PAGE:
Fisheries Resources Management Programme
A total of 17,500 poor rural households in six regions of Eritrea will benefit from a project designed to boost coastal and inland fisheries and improve the livelihoods of the coastal communities.
Eritrea has substantial and relatively underexploited marine and fisheries resources that have been underutilized for decades compared to neighbouring countries. These resources exist in an unpolluted, underexploited and undercapitalized marine environment. The Fisheries Resources Management Programme (FReMP) intends to invest both in large fisheries and small pelagics.
The Government of Eritrea has been making significant investments in the inland regions by constructing water retention dams and it has established 330 reservoirs, of which 70 are stocked with different fish species. However, the inland fisheries resources have hardly been exploited because local communities are generally not aware of their nutritional benefits and they lack fishing skills and equipment, apart from the fact that traditionally they are not fishers. The Programme aims to change this situation by raising awareness, imparting the right skills and enabling the communities (especially youth and women) to acquire equipment for fishing and learn fish processing and marketing.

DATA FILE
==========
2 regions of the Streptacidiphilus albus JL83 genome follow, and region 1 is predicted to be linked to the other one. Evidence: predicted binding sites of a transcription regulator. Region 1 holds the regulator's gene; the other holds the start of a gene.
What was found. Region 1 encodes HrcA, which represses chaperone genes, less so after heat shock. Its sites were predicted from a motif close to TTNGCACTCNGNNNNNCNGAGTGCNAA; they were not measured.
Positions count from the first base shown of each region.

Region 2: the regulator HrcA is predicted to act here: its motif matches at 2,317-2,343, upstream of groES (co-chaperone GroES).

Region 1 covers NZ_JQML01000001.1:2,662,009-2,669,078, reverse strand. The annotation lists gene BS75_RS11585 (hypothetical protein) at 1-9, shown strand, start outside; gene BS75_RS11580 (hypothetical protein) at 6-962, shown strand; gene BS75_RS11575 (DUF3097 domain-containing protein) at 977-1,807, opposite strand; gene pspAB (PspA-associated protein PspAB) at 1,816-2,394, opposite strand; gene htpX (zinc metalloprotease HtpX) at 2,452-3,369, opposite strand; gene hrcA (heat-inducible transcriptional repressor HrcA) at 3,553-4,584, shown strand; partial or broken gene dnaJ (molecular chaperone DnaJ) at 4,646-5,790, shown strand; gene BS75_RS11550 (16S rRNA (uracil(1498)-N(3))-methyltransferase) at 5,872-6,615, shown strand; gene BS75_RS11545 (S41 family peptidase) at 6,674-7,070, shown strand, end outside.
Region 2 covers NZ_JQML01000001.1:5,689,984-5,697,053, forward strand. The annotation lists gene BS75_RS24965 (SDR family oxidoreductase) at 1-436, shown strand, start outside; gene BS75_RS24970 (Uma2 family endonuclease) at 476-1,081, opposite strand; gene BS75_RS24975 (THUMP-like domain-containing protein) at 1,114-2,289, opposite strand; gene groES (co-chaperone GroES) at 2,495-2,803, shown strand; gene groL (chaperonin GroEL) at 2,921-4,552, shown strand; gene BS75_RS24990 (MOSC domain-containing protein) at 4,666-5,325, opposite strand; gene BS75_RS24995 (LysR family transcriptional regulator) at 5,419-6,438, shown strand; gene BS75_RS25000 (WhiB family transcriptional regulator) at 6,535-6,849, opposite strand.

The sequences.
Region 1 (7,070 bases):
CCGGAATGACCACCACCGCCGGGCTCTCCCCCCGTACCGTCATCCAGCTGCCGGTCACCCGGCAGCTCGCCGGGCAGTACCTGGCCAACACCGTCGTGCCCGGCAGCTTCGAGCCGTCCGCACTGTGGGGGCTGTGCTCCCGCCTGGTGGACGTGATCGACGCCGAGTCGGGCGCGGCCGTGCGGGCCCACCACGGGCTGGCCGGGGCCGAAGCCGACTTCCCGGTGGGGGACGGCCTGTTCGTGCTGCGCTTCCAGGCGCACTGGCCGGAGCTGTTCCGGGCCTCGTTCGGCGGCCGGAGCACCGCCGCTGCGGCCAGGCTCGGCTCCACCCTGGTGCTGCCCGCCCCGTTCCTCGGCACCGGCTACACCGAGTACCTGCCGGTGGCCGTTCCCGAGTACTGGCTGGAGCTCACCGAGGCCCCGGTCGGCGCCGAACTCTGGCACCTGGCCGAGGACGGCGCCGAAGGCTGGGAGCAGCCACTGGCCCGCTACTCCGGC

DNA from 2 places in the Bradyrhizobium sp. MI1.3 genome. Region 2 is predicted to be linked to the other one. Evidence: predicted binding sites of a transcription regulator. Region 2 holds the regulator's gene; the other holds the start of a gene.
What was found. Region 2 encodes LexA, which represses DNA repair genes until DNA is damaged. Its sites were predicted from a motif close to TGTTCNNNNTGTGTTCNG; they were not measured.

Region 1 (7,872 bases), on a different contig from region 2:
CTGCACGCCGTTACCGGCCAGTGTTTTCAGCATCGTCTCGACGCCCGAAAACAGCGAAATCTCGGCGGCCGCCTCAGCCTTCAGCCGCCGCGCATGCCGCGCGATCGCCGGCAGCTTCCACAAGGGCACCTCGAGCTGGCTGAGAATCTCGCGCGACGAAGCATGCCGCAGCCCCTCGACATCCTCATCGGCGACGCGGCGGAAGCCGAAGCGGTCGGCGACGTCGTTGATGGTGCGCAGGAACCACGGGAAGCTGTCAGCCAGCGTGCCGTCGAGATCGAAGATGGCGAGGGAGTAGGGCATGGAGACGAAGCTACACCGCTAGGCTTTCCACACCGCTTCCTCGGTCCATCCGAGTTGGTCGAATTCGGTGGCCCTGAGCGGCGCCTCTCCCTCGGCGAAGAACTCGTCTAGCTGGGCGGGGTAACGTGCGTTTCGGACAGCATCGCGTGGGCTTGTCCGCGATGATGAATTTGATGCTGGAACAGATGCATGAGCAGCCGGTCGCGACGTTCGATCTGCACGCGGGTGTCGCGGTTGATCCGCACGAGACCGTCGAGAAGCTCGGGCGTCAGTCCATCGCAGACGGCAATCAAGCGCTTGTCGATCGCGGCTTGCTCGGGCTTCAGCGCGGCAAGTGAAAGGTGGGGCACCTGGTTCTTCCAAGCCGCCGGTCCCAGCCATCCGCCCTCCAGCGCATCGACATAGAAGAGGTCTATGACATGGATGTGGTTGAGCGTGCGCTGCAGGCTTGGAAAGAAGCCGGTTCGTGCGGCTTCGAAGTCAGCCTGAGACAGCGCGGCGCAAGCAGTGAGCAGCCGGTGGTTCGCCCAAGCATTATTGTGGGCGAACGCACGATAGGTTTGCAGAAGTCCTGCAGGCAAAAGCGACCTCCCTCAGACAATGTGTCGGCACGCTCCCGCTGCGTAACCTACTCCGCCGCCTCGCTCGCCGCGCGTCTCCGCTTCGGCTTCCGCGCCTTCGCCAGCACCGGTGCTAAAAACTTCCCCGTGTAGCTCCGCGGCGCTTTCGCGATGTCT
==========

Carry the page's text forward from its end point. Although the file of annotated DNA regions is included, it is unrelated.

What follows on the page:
FReMP will support the establishment of infrastructure and technologies for production, post-harvest operations and marketing of both marine and inland fisheries. It will also promote the development and capacity building of cooperatives and other enterprises and ensure that they have access to the requisite tools to undertake economically viable and sustainable fish-related businesses.
In addition, the programme is expected to transform Eritrea's small-scale fisheries sector from subsistence to a sustainable commercial fish industry.
26 November 2016
2016 - 2023
Total Project Cost
US$ 37.71 million
US$ 15 million
Global Environmental Facility US$ 7.89 million
Germany US$ 11.55 million
Beneficiaries US$ 1.35 million
National Government US$ 1.42 million